Growing parsnip plants
The seeds will germinate and in 2-4 weeks, very young plants are visible. If germination rate it low, replace the unsuccessful one with fresh seeds sown in the spaces. If you have used hessian or fleece, it can be removed once all risk of frost is past or once there are approximately four leaves, whichever is sooner. Remove protective netting before the plants grow through it and become entangled in it.
Leave the parsnips to grow through the season. Remove weeds between rows and between individual parsnip plants to reduce competition for nutrients. If sowed the seeds more closely than 15-20 cms (6-8 inches), thin out excess young parsnips by gently pulling them out of the ground.
How to grow parsnips right – watering
When the parsnips are young, water weekly for 4-6 weeks and again if the weather becomes dry for a prolonged period.
When watering parsnips, give them a long drink; do NOT water little and often. A good soak less often will encourage the roots to grow more deeply into the soil to search for water. This gives a better, longer parsnips root to harvest. If you water little and often, the root will stay nearer the surface to access water, giving shorter, stumpier harvests of parsnips.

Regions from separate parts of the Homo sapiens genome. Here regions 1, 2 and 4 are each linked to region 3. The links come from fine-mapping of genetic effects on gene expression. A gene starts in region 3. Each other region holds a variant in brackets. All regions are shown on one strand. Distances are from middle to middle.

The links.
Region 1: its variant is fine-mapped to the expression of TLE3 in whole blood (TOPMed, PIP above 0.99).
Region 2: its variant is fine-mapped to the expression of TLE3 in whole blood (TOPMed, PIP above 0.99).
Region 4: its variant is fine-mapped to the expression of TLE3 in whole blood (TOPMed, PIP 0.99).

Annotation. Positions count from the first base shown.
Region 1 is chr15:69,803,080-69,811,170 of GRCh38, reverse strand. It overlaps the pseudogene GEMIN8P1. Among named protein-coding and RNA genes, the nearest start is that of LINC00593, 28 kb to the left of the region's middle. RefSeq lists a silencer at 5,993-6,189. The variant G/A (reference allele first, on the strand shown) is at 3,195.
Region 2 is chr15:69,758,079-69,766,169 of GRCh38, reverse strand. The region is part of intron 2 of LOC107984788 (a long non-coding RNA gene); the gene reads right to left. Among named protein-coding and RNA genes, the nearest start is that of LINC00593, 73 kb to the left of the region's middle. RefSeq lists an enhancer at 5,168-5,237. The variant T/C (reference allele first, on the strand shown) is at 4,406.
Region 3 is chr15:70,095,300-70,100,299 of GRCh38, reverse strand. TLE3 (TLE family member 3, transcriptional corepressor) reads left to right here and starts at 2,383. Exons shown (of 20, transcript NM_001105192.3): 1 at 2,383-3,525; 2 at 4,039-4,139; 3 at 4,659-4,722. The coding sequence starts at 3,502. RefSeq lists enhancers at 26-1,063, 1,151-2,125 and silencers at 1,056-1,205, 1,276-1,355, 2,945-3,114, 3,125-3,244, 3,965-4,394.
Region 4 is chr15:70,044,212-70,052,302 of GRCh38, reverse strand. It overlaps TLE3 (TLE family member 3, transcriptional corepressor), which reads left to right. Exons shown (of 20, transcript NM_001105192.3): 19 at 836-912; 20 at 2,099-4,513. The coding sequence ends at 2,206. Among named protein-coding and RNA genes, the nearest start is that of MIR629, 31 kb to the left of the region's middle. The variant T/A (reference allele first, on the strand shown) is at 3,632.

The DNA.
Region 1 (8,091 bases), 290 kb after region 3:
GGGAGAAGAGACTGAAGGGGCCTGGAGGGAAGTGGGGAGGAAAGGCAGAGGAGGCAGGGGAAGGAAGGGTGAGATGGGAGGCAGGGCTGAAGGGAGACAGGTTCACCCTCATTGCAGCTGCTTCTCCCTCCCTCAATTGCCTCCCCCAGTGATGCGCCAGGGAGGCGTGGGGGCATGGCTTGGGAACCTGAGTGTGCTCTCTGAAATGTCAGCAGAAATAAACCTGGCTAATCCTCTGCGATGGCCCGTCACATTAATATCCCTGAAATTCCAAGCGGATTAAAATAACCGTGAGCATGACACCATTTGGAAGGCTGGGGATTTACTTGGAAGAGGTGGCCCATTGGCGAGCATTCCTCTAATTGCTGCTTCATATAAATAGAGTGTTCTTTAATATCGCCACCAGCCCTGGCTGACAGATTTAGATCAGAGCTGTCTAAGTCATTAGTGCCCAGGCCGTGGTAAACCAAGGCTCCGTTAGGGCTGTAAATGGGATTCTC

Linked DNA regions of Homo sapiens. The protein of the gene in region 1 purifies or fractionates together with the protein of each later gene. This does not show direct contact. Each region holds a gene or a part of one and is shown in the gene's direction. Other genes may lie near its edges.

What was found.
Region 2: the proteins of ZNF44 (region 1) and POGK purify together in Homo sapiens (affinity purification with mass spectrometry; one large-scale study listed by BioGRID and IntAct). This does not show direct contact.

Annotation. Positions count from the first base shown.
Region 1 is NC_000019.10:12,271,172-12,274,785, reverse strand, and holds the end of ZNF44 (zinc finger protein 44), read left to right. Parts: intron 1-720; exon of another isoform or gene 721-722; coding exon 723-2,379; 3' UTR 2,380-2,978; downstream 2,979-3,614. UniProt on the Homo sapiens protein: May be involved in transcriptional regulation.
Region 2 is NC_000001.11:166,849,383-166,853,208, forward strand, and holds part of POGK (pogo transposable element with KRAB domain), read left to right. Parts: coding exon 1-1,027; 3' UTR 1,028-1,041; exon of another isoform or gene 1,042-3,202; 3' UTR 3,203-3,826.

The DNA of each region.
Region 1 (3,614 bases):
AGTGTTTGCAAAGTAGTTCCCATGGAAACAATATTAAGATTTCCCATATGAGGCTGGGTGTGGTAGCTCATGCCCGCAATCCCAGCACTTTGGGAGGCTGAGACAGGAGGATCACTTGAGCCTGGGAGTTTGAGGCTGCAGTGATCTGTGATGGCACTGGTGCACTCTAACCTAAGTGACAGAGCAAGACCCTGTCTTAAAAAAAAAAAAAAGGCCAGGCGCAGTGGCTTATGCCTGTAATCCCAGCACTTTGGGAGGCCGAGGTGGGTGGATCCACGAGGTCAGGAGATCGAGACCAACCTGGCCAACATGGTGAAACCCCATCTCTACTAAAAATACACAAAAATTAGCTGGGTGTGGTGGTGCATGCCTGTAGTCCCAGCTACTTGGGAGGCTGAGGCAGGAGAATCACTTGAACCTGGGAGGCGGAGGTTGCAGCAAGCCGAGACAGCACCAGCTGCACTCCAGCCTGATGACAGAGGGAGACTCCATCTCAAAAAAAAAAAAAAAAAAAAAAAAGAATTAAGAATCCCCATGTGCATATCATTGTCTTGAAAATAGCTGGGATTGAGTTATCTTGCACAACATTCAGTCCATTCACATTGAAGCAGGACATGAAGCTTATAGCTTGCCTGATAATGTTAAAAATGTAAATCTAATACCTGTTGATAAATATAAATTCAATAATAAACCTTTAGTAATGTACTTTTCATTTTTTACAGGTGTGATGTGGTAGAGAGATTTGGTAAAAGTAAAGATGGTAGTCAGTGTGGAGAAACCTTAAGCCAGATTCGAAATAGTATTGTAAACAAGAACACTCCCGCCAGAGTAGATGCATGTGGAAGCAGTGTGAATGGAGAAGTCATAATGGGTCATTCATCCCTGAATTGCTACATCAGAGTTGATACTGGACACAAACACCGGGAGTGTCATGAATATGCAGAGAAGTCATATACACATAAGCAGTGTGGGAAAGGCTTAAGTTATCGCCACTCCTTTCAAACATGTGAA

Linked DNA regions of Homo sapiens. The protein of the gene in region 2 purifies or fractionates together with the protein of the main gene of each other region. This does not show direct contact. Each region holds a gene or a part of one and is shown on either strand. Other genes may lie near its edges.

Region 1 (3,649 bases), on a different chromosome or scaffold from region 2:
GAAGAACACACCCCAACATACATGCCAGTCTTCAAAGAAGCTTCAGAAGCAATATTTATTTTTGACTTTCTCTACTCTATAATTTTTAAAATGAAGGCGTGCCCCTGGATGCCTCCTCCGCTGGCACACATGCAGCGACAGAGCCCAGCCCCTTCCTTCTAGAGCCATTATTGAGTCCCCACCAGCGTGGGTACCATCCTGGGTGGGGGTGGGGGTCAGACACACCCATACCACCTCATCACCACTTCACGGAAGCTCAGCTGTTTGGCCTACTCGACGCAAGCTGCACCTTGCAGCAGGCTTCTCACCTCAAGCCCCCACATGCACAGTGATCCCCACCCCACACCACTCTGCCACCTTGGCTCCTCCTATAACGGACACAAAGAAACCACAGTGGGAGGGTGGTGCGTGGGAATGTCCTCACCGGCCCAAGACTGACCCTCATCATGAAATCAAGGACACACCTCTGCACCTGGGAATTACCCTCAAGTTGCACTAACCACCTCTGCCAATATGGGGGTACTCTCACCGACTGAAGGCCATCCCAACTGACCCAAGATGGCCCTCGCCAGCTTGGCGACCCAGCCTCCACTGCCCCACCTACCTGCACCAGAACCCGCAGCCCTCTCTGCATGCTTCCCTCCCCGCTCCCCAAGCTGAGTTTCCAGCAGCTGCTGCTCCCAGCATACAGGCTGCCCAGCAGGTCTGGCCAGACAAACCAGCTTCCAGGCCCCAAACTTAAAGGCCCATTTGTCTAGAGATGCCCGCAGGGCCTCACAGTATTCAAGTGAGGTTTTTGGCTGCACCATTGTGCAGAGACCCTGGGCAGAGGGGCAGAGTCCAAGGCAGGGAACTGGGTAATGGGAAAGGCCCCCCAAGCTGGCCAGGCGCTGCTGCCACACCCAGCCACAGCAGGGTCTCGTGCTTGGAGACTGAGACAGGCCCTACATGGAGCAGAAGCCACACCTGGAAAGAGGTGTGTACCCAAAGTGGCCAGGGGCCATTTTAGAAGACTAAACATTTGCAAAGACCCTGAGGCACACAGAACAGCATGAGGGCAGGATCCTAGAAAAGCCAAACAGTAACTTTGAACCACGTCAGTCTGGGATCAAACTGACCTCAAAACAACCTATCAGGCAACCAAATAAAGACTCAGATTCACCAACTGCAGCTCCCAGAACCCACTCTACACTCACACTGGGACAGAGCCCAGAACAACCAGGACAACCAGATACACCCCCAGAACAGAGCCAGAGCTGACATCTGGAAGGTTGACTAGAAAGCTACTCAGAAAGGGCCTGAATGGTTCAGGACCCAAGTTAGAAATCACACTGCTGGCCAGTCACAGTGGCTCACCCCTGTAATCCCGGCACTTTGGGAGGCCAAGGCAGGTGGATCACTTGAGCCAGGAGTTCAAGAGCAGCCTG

How to harvest parsnips
Parnsips nicest after first frost and in my opinion improve as the winter progresses. The cold of the frost acts upon the starches in the root turning them into sugars.
To harvest parsnips using a no dig method, push down firmly on the top parsnip before lifting it with a slight twisting action. It should lift out easily. However, if the parsnip is forked or very large, may need to scrape away some of the soil around the shoulders of the parsnip to get a better hold of it. Since our garden became a no dig zone, parsnips are one of the few vegetables that I use a fork to harvest.
Only harvest the parsnips as needed. However if your ground freezes for months on end, you may need to harvest after the first few frosts and preserve the parsnips in trays of sand, in a clamp or by cooking and storing in your freezer.
Leave one plant to go to seed each year. Collect seeds ready for the next year, so seed is really fresh and you have a good germination rate.
Once you know how to grow parsnips right, you can discover what a versatile vegetable they are. We use them as an alternative to potatoes, in roasts, as mash or creamed vegetables, grated and fried as a rosti like this recipe from River Cottage. Erica from Erica’s Little Welsh Garden tells me that she most likes parsnips roasted and drizzled with honey.
They can even be used in cakes and puddings, try this sticky toffee parsnip pudding.
About the author
You can read more about life on our small homestead in my first book, Grounded, which is available to order on this website, at Permanent Publications, Chelsea Green Publishing, most good bookstores (in person and online) and via Amazon.